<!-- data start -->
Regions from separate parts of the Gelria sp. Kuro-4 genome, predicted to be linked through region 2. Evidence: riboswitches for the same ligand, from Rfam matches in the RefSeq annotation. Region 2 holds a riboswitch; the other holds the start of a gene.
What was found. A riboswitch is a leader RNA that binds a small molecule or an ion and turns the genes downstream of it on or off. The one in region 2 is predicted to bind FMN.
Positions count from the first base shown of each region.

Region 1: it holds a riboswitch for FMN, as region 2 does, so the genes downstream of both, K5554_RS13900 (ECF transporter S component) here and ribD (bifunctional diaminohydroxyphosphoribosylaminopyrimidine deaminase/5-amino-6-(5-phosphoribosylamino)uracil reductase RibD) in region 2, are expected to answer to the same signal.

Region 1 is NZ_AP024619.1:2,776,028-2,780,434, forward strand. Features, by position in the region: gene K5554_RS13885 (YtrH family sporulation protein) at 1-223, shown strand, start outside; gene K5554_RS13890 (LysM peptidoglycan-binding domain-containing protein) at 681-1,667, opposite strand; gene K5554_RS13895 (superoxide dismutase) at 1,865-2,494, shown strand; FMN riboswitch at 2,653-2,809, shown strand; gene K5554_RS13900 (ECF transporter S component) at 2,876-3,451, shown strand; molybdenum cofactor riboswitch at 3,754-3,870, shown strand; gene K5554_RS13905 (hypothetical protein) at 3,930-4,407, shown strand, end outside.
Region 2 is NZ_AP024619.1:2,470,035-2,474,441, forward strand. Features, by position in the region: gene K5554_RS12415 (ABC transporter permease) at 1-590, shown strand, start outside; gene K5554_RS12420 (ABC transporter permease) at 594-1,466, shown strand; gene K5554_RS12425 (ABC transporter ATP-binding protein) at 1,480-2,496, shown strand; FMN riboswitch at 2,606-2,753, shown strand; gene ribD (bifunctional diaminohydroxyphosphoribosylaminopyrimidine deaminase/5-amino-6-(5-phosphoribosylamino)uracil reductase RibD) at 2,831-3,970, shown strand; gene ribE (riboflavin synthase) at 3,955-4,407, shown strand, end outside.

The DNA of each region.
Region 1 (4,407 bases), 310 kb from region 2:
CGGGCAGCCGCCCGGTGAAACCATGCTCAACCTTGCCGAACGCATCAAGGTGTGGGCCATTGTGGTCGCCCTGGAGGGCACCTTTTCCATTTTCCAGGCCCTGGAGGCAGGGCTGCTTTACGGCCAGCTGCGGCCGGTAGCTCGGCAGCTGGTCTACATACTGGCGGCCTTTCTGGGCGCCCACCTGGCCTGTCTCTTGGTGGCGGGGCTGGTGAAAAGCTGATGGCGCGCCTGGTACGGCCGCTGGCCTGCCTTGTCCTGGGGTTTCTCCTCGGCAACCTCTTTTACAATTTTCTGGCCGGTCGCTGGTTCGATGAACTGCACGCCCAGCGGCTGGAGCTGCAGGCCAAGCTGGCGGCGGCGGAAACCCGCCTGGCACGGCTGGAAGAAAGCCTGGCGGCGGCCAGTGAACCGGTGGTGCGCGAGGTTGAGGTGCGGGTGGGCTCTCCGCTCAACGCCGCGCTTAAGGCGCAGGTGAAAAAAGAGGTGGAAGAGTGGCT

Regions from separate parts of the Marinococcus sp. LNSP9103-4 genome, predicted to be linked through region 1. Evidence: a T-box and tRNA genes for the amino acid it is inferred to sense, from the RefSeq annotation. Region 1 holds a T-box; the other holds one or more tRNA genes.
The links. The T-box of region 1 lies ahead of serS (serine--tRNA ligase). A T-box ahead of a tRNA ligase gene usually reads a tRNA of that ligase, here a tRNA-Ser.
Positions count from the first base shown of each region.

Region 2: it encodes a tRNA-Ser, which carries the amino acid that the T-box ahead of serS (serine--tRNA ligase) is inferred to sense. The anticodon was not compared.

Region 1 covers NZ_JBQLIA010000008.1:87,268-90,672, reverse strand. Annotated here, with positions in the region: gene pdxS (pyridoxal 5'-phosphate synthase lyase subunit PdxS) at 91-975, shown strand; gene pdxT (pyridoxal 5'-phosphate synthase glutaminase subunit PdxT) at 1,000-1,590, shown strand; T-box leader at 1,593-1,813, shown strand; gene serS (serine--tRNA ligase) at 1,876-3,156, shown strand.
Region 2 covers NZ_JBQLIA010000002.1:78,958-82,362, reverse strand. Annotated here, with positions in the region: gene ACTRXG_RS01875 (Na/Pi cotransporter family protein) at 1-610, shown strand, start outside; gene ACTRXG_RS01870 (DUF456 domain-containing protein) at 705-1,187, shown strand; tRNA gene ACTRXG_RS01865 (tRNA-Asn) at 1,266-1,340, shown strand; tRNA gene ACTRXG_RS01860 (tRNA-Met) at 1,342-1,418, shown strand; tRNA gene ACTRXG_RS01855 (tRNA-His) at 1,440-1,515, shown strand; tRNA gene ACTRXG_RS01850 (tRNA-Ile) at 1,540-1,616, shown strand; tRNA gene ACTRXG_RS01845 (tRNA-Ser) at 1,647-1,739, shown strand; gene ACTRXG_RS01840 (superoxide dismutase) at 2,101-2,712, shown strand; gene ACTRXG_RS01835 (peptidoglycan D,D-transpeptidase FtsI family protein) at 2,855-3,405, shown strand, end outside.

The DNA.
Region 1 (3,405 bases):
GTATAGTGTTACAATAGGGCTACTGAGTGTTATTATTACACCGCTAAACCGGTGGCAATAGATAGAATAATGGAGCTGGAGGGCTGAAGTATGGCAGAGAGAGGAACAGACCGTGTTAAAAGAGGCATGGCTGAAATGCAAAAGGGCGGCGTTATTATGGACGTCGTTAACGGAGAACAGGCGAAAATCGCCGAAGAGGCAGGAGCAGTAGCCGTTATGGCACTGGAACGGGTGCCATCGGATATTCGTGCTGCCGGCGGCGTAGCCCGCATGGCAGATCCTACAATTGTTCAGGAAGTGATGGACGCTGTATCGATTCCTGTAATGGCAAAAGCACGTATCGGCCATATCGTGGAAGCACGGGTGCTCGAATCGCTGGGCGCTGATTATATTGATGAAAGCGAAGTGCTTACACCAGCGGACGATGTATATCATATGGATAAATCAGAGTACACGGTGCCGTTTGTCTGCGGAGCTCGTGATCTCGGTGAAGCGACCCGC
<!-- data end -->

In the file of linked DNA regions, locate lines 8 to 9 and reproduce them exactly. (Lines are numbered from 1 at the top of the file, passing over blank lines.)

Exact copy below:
Region 1 (4,407 bases), 310 kb from region 2:
CGGGCAGCCGCCCGGTGAAACCATGCTCAACCTTGCCGAACGCATCAAGGTGTGGGCCATTGTGGTCGCCCTGGAGGGCACCTTTTCCATTTTCCAGGCCCTGGAGGCAGGGCTGCTTTACGGCCAGCTGCGGCCGGTAGCTCGGCAGCTGGTCTACATACTGGCGGCCTTTCTGGGCGCCCACCTGGCCTGTCTCTTGGTGGCGGGGCTGGTGAAAAGCTGATGGCGCGCCTGGTACGGCCGCTGGCCTGCCTTGTCCTGGGGTTTCTCCTCGGCAACCTCTTTTACAATTTTCTGGCCGGTCGCTGGTTCGATGAACTGCACGCCCAGCGGCTGGAGCTGCAGGCCAAGCTGGCGGCGGCGGAAACCCGCCTGGCACGGCTGGAAGAAAGCCTGGCGGCGGCCAGTGAACCGGTGGTGCGCGAGGTTGAGGTGCGGGTGGGCTCTCCGCTCAACGCCGCGCTTAAGGCGCAGGTGAAAAAAGAGGTGGAAGAGTGGCT